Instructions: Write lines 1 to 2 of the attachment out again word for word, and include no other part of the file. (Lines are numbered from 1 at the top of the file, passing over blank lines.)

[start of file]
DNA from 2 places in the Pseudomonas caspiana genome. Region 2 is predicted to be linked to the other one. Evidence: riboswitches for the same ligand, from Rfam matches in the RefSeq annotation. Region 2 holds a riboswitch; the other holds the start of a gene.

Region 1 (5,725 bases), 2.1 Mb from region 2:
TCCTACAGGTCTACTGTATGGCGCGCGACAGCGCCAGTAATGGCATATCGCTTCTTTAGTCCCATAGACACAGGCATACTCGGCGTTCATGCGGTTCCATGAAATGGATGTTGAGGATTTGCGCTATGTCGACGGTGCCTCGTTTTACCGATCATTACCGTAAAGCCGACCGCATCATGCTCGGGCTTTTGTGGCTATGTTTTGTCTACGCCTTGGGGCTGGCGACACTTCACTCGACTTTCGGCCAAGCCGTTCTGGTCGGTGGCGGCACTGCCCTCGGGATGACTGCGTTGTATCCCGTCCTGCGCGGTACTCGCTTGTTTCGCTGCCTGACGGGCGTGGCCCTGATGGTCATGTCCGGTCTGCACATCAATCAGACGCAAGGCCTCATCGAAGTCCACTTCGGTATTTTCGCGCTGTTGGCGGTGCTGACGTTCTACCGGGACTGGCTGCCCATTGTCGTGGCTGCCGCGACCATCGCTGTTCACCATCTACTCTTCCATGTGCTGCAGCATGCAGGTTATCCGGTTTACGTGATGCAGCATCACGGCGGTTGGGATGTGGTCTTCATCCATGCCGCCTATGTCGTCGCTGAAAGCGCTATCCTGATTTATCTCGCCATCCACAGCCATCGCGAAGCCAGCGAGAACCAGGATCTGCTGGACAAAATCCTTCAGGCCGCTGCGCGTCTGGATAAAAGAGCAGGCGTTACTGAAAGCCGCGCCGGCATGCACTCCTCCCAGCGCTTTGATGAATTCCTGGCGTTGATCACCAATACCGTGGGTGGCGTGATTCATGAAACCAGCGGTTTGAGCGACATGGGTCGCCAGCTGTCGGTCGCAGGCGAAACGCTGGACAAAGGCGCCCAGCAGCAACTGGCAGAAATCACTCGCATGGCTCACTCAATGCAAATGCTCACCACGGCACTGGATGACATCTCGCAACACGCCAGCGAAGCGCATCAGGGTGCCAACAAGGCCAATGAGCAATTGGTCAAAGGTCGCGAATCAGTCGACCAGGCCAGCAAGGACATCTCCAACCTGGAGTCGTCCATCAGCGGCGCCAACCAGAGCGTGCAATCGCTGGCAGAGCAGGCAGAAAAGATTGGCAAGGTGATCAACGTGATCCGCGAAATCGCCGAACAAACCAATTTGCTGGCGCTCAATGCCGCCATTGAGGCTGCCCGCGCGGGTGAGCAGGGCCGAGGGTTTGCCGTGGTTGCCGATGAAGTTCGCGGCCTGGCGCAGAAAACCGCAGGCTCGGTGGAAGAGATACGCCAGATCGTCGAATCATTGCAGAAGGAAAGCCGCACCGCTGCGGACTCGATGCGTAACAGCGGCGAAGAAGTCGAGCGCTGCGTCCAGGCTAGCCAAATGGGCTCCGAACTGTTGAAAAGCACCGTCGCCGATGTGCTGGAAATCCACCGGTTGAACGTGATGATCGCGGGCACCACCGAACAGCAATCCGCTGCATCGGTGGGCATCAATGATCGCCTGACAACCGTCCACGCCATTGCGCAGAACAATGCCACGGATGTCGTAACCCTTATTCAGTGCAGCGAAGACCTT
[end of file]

DNA from 2 places in the Pseudomonas caspiana genome. Region 2 is predicted to be linked to the other one. Evidence: riboswitches for the same ligand, from Rfam matches in the RefSeq annotation. Region 2 holds a riboswitch; the other holds the start of a gene.

Region 1 (5,725 bases), 2.1 Mb from region 2: